In a series of letters to his grandchildren, renowned financial advisor John D. Spooner provides essential life lessons on job searching, investing, planning one's financial future, and chasing one's dreams. He even offers insights on dealing with adversity in life or how to know if you've found the right spouse. This a book that should be read by every young person before they embark upon their own life's adventures.
This is the book that every grandparent (or parent) has always meant to write for their children.... but has never found the time to do so.
In short, John D. Spooner has been carefully crafted a series of essential life lessons that every young person just out of college or high school needs to read before they embark upon their own life's adventures.
Told in friendly and reassuring tones, Spooner relates wonderful stories to illustrate and gently guide the next generation of what they can expect when searching for a job, how to know if you've found the right spouse, insights on how to plan for one's financial future, how the internet has changed our lives, dealing with adversity in life, and much, more more.
NO ONE EVER TOLD US THAT condenses all of this key information into one volume - and it's presented in a clear-eyed way that only a loving grandparent can.
For decades, John D. Spooner has been one of America's leading financial advisors. Now, as his own grandchildren are on the frightening cusp of adulthood, Spooner has chosen to impart his wisdom to them -- and to readers everywhere -- in the form of old-fashioned letters.
John D. Spooner is a prominent investment advisor and veteran author, novelist, and columnist. Among his titles include: Do You Want to Make Money or Would You Rather Fool Around? and Smart People. He is, of course, a grandfather.
One of the nation's leading financial advisors, Spooner (Confession of a Stockbroker) holds forth in this advice-filled book comprising warm and straightforward letters written to his grandchildren, but with wisdom for anyone about to enter adulthood (and for those who are still shocked to find themselves in the midst of it). Each epistle covers a different topic--from writing personal notes to identifying stock market fads--, contains cogent tips, and ends with an easy-to-remember one-liner (e.g., "If you ever have clout in life, ask gently for more.") Some of Spooner's counsel is a bit rarefied, as when he suggests that instead of buying cheap stocks ("The conventional boring way" to make money), why not just "buy the companies themselves?" However, within these occasionally too-precious gems exist glimmers of universal insight; as with the previous example, Spooner maintains that in order to be successful, one must be creative. When he recommends ditching a loquacious lawyer for a plainspoken one, even those without a legal team waiting in the wings can appreciate his admonition to speak plainly. "Papa" Spooner's better half, Mimi, even pipes in to offer well-worn, though apropos, sartorial advice: "Classics last, and they are timeless." Indeed, while recent grads (of both high school and college) will likely get the most out of sagacious Spooner's timely words, like Mimi's classics, many of these lessons are timeless. (Apr. 3)2012 Reed Business Information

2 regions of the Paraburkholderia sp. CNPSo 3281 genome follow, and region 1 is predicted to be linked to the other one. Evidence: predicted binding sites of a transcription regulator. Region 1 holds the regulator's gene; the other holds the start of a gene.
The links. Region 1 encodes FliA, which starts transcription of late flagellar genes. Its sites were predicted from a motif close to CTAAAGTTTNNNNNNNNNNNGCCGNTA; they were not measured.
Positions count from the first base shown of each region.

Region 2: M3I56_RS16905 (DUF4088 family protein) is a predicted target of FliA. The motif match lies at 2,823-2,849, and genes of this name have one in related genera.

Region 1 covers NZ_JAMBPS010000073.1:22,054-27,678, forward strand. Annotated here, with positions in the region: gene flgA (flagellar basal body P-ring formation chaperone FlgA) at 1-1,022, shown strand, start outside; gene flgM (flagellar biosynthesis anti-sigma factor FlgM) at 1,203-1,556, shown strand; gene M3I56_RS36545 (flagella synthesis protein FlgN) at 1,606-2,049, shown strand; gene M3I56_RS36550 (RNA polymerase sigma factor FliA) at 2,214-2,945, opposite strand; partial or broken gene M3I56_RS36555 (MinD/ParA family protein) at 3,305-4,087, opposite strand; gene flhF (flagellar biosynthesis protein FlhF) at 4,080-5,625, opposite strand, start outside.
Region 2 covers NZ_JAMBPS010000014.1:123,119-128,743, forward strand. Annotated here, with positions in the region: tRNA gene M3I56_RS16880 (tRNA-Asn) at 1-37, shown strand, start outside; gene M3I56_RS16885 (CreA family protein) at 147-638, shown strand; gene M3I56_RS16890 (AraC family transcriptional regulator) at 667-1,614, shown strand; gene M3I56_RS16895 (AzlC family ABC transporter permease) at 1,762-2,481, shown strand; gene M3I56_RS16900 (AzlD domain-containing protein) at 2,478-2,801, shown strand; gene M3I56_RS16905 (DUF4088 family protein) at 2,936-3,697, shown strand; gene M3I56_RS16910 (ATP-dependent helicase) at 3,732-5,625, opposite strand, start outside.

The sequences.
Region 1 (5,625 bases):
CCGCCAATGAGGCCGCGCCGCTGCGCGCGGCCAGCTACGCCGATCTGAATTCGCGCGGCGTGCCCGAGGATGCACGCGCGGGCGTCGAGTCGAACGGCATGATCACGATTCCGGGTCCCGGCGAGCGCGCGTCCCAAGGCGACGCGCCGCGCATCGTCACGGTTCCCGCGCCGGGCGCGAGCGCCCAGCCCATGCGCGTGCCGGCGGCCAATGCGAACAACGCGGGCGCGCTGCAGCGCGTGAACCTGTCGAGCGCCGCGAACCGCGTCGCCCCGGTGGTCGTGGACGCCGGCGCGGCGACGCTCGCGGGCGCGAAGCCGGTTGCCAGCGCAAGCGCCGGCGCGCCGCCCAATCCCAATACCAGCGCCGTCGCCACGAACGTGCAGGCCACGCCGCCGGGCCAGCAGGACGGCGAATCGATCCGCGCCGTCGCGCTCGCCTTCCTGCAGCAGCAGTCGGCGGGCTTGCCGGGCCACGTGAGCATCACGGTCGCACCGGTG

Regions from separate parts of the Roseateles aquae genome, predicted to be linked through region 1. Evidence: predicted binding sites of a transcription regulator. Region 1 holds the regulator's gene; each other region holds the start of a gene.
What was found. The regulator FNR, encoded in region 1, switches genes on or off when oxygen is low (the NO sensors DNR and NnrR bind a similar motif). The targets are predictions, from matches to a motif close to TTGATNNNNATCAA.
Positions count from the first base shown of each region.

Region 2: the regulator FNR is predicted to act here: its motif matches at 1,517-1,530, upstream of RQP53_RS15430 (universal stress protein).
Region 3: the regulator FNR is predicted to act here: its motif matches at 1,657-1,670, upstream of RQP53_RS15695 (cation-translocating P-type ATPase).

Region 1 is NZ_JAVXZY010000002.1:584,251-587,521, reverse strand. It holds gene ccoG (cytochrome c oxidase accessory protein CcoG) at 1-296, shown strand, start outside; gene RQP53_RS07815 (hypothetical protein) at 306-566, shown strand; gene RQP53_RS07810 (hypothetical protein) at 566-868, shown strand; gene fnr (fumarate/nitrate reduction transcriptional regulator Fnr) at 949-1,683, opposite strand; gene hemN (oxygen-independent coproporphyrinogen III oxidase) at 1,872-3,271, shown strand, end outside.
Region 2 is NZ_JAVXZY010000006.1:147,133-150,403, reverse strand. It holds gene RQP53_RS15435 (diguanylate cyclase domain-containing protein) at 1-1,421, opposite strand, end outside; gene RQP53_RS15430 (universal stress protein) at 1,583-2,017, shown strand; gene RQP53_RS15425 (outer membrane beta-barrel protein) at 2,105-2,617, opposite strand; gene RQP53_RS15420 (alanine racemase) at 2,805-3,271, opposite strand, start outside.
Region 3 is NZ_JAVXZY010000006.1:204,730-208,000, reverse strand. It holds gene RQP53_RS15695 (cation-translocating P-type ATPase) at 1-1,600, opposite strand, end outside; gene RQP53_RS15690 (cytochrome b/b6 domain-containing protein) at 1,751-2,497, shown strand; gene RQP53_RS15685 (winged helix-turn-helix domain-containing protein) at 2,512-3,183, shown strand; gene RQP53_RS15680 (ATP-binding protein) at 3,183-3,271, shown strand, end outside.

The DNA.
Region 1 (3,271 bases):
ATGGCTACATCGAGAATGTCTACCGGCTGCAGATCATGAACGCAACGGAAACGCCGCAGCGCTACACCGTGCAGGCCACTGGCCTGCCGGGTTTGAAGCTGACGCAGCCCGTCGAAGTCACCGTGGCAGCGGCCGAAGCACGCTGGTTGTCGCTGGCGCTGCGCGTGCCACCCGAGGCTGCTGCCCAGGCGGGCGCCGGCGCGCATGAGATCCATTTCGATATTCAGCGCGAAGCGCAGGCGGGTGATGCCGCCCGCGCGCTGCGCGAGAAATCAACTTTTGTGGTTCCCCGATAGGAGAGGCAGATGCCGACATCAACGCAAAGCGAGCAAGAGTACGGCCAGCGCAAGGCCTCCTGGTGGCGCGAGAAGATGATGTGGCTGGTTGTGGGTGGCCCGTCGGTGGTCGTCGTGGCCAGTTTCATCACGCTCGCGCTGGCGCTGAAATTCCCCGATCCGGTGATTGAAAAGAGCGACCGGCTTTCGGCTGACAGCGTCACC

Having grandchildren has been one of the amazing, unexpected joys of my life. In this book, John Spooner does what all grandparents hope to do for their grandchildren. He takes the life and career experiences he has had and finds a beautiful way to share the lessons learned with his grandchildren so that their lives may be better. All grandparents would wish to do the same.
--Coach Mike Krzyzewski, Duke University men's basketball coach and a grandfather
John Spooner is smarter about money and about life than almost anyone I know. As a blessing for all our grandchildren, he has written down what he has learned. Through charming storytelling, John shares his wisdom. Grandchildren and grandparents alike are the beneficiaries.
-- Shelly Lazarus, Chairman, Ogilvy & Mather Worldwide and a grandmother
Spooner is a phenomenon, as much a psychologist and futurist as an investment advisor.
-- Inc. Magazine
I began listening to John Spooner's life lessons in 1974 - the value of handwritten notes, being held accountable, the unexpected laugh, the importance of being uncomfortable in another country, not our own, and, above all, attempting to have a deep and bountiful heart. It's all here, just open to any page.
- - Lesley Visser, Hall of Fame Sportscaster